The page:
Two United States Senators last week called on the heads of two federal agencies to provide data and information on adult guardianship and conservatorships, as the media directs national attention to the controversial conservatorship of pop superstar Britney Spears.
In an open letter to Xavier Becerra, Secretary of the U.S. Department of Health and Human Services, and Merrick Garland, Attorney General of the U.S. Department of Justice, Senators Elizabeth Warren (D-MA) and Robert P. Casey, Jr. (D-PA) gave the Secretary and A.G. until July 14, 2021 to provide information on data systems in place for officials at the agencies to access information regarding:
- The number of adults under guardianship in the United States broken down by demographic information, reason for alleged incapacity, and type of guardianship (limited vs. full/plenary);
- The number of guardians in the United States, broken down by demographic information, whether the guardian is over the person, property, or both, and whether the guardian serves as a representative payee and type of guardian (professional vs. family);
- Value of assets controlled by the guardian;
- Complaint and grievance information about guardians, and sanctions information;
- Appeals of guardianship;
- Any data collected on implementation of alternatives to guardianship including supported decision making; and
- Data about restoration of rights.
The Senators also inquired into whether:
- Either of the agencies or its sub-agencies collect data on whether or not the individuals to which it provides benefits are subject to guardianship;
- The extent of the information collected and how that information is collected;
- An update on each agencies’ efforts to prevent guardianships, or to support individuals under guardianship and their guardians, including any new initiatives that are planned to address concerns related to guardianship;
- An update on each agencies’ implementation of the Elder Abuse Prevention and Prosecution Act; and
- To determine what resources the agencies need from Congress or what recommendation they have for Congress to improve federal efforts to design, test, and improve data collection systems related to guardianship and alternatives to guardianship.
Adult guardianship and conservatorship laws in the United States are primarily creatures of state statute. They operate within the constraints and limitations imposed by state law, federal constitutional law, and even international law.
The two Senators requested a host of information and data. But there are three requests that caught my eye: (1) type of guardianship (limited or plenary); (2) reporting; and (3) alternatives like supported decision making.
Type of Guardianship (Limited vs. Plenary)
More data on the type of guardian or conservator appointed, either limited or plenary, would be extremely helpful for policymakers, attorneys, guardians, and the public.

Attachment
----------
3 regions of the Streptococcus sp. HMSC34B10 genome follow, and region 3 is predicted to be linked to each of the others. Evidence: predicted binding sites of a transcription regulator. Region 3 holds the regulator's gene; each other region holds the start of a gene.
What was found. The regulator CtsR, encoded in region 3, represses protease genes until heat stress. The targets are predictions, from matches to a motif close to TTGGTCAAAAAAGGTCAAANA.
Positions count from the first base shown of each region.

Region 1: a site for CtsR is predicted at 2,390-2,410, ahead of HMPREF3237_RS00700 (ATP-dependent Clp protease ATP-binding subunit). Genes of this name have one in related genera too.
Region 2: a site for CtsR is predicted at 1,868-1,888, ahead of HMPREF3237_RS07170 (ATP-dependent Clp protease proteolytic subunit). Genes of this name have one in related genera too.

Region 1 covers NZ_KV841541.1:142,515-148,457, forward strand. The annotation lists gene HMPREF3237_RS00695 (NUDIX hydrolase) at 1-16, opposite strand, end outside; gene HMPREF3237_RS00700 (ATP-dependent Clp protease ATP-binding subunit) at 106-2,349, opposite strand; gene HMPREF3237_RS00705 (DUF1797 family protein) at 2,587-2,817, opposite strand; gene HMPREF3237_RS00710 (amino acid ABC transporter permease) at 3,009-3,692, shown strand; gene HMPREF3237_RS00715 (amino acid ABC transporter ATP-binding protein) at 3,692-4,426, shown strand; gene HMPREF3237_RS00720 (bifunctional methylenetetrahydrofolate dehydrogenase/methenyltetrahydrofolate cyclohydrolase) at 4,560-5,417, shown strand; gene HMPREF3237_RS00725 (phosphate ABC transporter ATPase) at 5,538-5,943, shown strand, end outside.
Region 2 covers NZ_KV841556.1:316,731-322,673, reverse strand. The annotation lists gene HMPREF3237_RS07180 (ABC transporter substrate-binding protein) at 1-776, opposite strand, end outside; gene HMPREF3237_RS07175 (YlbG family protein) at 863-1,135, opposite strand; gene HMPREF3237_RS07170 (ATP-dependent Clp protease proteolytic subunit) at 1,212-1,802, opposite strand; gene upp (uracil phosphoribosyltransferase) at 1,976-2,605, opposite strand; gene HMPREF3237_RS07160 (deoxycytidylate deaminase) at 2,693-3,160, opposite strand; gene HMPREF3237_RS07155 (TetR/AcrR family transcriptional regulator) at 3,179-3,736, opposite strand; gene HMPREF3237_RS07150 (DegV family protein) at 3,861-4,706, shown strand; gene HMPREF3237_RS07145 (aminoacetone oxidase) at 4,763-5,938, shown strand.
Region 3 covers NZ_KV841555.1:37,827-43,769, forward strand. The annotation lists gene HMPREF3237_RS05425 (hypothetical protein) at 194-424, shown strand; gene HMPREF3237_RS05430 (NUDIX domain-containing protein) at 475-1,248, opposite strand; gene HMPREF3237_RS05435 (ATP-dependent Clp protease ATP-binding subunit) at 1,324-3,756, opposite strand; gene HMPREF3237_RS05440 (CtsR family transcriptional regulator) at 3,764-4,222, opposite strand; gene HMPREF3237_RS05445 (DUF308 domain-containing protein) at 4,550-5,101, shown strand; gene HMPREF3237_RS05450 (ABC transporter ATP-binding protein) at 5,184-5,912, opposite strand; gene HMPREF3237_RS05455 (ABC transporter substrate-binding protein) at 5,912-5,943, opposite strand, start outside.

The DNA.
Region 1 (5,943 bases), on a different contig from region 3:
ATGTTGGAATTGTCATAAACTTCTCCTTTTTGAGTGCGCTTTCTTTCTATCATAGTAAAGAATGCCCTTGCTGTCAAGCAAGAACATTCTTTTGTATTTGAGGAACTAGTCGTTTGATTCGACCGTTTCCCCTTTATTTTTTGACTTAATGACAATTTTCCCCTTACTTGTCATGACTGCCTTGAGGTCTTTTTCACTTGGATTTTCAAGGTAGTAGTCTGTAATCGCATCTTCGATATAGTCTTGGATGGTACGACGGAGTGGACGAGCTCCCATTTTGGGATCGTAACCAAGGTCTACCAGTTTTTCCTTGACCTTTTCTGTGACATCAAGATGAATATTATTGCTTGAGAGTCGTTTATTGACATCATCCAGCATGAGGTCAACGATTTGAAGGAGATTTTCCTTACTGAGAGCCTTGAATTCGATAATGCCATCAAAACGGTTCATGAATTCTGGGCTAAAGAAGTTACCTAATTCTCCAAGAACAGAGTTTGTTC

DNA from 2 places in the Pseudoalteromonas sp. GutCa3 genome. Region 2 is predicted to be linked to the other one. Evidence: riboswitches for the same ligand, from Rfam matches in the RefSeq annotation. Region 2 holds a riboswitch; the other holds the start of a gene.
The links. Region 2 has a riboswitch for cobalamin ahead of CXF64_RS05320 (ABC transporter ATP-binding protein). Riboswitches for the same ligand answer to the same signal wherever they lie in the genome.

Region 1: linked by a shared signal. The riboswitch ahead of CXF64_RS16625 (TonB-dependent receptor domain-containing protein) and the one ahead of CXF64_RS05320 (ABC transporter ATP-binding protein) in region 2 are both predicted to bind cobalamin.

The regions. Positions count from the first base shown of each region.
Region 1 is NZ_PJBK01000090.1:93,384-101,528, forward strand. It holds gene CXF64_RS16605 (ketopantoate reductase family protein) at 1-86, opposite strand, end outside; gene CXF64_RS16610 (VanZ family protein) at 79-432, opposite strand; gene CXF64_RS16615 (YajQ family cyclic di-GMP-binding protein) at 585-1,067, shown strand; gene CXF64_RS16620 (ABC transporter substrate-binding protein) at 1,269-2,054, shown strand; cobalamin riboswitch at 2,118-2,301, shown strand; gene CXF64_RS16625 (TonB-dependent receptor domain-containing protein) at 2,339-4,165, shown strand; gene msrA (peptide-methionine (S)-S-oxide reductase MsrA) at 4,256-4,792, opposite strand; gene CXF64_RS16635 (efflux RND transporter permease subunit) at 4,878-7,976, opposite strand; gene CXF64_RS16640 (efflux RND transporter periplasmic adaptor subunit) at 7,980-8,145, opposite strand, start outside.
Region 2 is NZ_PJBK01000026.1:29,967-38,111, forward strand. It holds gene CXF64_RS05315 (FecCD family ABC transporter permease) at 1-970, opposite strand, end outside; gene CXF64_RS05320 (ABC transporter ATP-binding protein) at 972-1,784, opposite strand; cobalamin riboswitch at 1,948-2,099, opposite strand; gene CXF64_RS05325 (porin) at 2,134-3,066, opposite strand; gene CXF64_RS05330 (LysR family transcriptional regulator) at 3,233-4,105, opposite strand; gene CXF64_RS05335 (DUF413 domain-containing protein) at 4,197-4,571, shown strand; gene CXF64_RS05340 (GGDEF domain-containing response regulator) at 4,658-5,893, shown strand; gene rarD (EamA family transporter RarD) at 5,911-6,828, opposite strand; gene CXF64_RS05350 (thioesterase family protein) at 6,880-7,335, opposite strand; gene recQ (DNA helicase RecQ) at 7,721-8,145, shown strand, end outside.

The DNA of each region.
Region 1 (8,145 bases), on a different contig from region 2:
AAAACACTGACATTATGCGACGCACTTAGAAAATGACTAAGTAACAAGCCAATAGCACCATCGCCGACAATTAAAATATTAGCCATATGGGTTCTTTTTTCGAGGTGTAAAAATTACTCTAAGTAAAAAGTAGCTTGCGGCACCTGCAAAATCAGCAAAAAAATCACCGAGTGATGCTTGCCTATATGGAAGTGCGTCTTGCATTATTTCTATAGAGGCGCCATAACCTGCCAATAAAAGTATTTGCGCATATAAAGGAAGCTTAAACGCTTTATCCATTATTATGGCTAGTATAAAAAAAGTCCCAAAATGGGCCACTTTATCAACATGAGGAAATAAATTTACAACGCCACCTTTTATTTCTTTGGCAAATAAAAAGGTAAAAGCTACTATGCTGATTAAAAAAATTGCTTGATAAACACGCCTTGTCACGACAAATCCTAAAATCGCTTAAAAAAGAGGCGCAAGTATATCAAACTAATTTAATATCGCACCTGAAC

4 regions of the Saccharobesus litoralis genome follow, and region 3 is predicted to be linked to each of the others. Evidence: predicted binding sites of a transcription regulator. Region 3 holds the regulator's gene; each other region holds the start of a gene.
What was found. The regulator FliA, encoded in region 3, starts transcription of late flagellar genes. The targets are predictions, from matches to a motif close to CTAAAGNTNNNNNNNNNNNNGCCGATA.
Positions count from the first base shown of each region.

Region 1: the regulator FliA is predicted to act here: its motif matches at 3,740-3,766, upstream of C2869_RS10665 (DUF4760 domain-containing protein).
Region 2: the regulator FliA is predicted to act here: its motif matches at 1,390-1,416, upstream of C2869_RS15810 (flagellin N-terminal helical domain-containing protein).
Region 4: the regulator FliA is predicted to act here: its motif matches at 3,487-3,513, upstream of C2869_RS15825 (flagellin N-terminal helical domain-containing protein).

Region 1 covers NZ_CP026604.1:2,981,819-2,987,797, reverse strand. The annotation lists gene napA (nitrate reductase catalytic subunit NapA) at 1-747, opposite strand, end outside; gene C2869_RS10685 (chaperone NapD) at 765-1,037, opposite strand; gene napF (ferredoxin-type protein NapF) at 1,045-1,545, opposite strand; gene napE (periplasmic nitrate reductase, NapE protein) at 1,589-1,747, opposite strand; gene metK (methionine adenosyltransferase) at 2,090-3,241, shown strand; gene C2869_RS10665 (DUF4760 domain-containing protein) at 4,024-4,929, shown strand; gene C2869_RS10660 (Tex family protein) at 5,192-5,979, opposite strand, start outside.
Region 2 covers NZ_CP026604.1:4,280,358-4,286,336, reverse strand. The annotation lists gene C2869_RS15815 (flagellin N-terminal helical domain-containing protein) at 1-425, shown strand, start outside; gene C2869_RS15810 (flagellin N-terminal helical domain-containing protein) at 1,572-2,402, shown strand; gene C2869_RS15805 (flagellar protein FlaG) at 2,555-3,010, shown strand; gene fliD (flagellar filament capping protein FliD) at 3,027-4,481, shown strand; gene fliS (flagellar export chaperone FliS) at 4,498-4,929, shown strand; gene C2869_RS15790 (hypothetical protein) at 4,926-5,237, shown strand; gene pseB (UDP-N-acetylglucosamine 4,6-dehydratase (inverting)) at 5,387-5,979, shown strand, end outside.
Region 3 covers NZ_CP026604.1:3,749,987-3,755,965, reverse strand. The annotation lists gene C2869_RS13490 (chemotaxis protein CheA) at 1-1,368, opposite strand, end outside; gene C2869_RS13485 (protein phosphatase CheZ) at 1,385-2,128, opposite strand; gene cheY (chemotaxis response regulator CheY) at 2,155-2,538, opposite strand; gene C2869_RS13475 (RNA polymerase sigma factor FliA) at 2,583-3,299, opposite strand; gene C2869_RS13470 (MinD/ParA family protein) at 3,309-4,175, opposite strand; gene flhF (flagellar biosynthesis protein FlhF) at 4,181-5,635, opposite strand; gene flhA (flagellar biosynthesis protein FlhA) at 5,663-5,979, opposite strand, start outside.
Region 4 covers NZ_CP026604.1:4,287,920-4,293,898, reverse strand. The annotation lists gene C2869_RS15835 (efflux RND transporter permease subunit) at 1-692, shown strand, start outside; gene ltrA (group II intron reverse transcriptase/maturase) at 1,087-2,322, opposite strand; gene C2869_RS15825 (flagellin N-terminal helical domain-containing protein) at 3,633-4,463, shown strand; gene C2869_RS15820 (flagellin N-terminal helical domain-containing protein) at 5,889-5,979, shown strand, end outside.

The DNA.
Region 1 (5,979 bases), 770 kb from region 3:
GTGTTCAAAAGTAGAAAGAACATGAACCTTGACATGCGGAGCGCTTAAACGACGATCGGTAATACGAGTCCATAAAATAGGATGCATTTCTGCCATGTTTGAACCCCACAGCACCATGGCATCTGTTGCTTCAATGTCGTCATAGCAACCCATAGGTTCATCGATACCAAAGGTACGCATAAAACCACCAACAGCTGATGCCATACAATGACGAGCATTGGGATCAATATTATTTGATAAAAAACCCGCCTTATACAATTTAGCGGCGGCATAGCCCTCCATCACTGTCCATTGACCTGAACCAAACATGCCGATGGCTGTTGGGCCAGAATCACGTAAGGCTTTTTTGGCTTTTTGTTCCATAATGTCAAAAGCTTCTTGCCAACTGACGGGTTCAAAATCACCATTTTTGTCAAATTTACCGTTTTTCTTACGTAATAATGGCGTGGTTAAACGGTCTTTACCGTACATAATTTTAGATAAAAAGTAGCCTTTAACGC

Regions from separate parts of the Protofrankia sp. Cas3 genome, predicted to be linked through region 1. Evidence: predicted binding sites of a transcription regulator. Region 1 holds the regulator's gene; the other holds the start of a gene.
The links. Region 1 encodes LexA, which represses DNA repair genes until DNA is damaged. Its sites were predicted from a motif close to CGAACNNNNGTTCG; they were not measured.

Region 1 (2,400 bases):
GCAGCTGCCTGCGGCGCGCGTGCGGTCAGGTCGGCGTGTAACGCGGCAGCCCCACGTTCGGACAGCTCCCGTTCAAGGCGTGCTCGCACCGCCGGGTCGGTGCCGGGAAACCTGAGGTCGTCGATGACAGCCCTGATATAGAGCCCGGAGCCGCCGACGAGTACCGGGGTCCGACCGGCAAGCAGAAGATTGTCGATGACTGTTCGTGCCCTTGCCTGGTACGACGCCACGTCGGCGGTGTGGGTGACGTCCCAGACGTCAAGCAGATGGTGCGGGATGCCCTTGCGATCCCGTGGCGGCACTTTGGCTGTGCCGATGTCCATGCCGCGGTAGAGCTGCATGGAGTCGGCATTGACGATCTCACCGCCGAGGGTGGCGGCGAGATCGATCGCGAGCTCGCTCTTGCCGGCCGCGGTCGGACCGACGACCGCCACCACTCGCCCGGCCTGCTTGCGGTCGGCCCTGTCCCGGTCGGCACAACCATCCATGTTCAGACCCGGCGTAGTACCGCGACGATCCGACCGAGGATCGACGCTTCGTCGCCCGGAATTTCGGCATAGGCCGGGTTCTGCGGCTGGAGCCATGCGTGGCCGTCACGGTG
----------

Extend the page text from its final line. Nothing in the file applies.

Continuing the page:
A plenary guardianship means the guardian has all powers over the incapacitated person available under law. A limited guardianship means that the guardian only has some of the powers legally available to guardians.
In New York, for example, Mental Hygiene Law Article 81, one of two guardianship statutes in the Empire State, requires judges to custom tailor the guardian’s powers to the individual’s needs.
For example, if a judge determines that Ron needs a guardian appointed to assist him in paying bills, Medicaid planning, and managing investments, but also determines that Ron is perfectly capable of making his own medical decisions, choosing where he lives, and traveling without assistance, the judge will limit the powers the guardian has over Ron.
On the other hand, if the judge determines that the guardian needs all powers, the guardian is granted plenary powers. New York’s second adult guardianship statute, Surrogate’s Court Procedure Act Article 17-A, is designed to be an “all or nothing” plenary statute.
Sufficient data on the number of limited vs. plenary guardianships and conservatorships is important because it could shed light on: (a) whether judges are granting more powers than necessary in contravention to a person’s civil rights; and (b) whether civil rights concerns are disrupting the ability of guardians to effectively protect their ward.
A 2011 study by the Brookdale Center for Healthy Aging at Hunter College found that the monitoring of guardians in New York State “is very limited, primarily due to poor compliance with reporting requirements and a lack of timely review of submitted reports.”
The study’s findings match my own experience. Statutorily required reports are routinely submitted and examined late. It can often take years for a Court Examiner to review and approve an annual report, for example, which means the guardian’s performance and their care of the incapacitated person is subject to limited and delayed oversight.
Guardianship is supposed to be a last resort. If there are other, less restrictive ways to intervene, such as Supported Decision Making, then guardianship is not appropriate. However, actually collecting, and measuring, data regarding alternatives is very difficult. Still, having data and bulk information on the who, what, where, when, why, and how courts analyze and decide whether appointing a guardian in circumstances where there are available alternatives would be helpful.
Hopefully, the national attention surrounding the Britney Spears case, and the Senators’ request for data, will lead to improved guardianship and conservatorship systems in the U.S., and more information and transparency.
It would be a shame if this single case, a first exposure to conservatorship and guardianship for many Americans, creates a negative attitude towards adult guardianship generally. While adult guardianship would certainly benefit from reform and additional monitoring, any reduction or elimination of guardianship systems would put the most vulnerable at risk.